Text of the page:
Gap in ethnic groups' views of race relations: Poll

Gap in ethnic groups' views of race relations: Poll
Singaporeans at the National Day Rally at Ang Mo Kio ITE on August 18, 2013.

SINGAPORE - Should a crisis like the severe acute respiratory syndrome (Sars) break out again, Singapore's Malays, Indians and other minority groups say they trust that most of the Chinese will lend a helping hand.

But a recent poll has found that the trust is not always reciprocated.

While over 60 per cent of non- Chinese said they trust a majority of Chinese to help in a crisis, that proportion drops to around 50 per cent when the Chinese were asked about Malays, Indians and Eurasians.

The difference between the attitudes of the Chinese majority and the other races was not confined to situations of crisis. The findings from a recent study by the Institute of Policy Studies (IPS) and racial harmony advocacy group OnePeople.sg point to a narrow but noticeable gap between the majority and minority ethnic groups in their attitudes towards race relations.

The Chinese were not just less willing to trust other races in a crisis, a small but significant number also said they did not feel they could learn from other racial groups or that it is good for Singapore to be made up of different races.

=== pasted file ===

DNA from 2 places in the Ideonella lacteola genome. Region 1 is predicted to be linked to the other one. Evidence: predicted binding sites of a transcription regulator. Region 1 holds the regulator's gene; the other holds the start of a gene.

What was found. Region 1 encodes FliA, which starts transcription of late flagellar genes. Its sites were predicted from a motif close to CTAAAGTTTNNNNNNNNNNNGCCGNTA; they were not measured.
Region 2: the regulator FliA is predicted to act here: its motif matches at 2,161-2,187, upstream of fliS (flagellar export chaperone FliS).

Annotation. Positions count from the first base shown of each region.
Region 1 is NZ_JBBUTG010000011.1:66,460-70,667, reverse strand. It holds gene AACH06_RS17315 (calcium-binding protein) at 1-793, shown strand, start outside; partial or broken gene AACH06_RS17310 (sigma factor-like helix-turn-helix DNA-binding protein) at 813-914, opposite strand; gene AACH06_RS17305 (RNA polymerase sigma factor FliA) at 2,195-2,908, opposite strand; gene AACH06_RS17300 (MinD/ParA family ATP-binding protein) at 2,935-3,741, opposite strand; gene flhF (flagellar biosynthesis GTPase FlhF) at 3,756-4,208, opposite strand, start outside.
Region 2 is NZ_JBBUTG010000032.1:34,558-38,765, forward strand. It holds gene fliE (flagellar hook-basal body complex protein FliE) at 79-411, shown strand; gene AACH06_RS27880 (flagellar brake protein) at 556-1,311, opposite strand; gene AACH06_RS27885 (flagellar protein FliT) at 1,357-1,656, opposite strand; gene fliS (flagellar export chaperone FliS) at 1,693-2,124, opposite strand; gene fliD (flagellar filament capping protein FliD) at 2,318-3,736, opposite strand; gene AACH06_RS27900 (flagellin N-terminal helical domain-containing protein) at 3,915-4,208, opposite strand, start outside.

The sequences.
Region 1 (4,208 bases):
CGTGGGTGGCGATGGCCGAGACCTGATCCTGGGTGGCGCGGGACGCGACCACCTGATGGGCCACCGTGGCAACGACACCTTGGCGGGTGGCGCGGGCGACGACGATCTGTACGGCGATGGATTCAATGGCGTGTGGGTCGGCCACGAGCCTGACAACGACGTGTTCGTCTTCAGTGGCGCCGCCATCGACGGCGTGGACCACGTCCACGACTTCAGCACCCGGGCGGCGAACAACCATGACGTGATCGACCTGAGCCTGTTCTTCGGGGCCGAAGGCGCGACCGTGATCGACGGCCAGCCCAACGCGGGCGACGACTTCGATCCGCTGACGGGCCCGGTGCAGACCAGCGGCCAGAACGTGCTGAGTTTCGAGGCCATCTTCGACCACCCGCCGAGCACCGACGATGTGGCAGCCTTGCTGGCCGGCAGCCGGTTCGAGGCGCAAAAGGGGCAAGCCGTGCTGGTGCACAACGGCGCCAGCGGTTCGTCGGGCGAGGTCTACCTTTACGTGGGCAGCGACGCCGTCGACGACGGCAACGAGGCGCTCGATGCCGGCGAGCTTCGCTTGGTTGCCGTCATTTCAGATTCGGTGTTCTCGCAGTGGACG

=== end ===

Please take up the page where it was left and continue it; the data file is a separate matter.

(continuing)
The results sparked a lively discussion yesterday on the dynamics of majority and minority group relations at a forum on the findings.

Reflecting on the 10-point gap in the responses on national crises, IPS research fellow Mathew Mathews said the minority races are more likely to trust the Chinese as they would probably have more chances to interact with them. Whereas it is likely at least some portions of the Chinese - being the majority - would have less experience with the minorities.

This is also the case in other societies, where the majority group will always treat the minority group with "a little bit more suspicion", said Dr Mathews, who led the study.

He added that the disproportionate chances for interaction between the majority and minority races might also explain other findings.

One was that while respondents generally affirmed the importance of Singapore being multiracial, the Chinese were slightly less positive.

Some 59 per cent of Chinese respondents agreed or strongly agreed with the statement "You can learn a lot from other racial groups", compared with 69 per cent to 75 per cent of respondents from the other races.

Some 71 per cent of Chinese respondents agreed or strongly agreed that it is a good thing for Singapore to be made up of people from different racial groups, compared with 79 per cent to 82 per cent for the other races.

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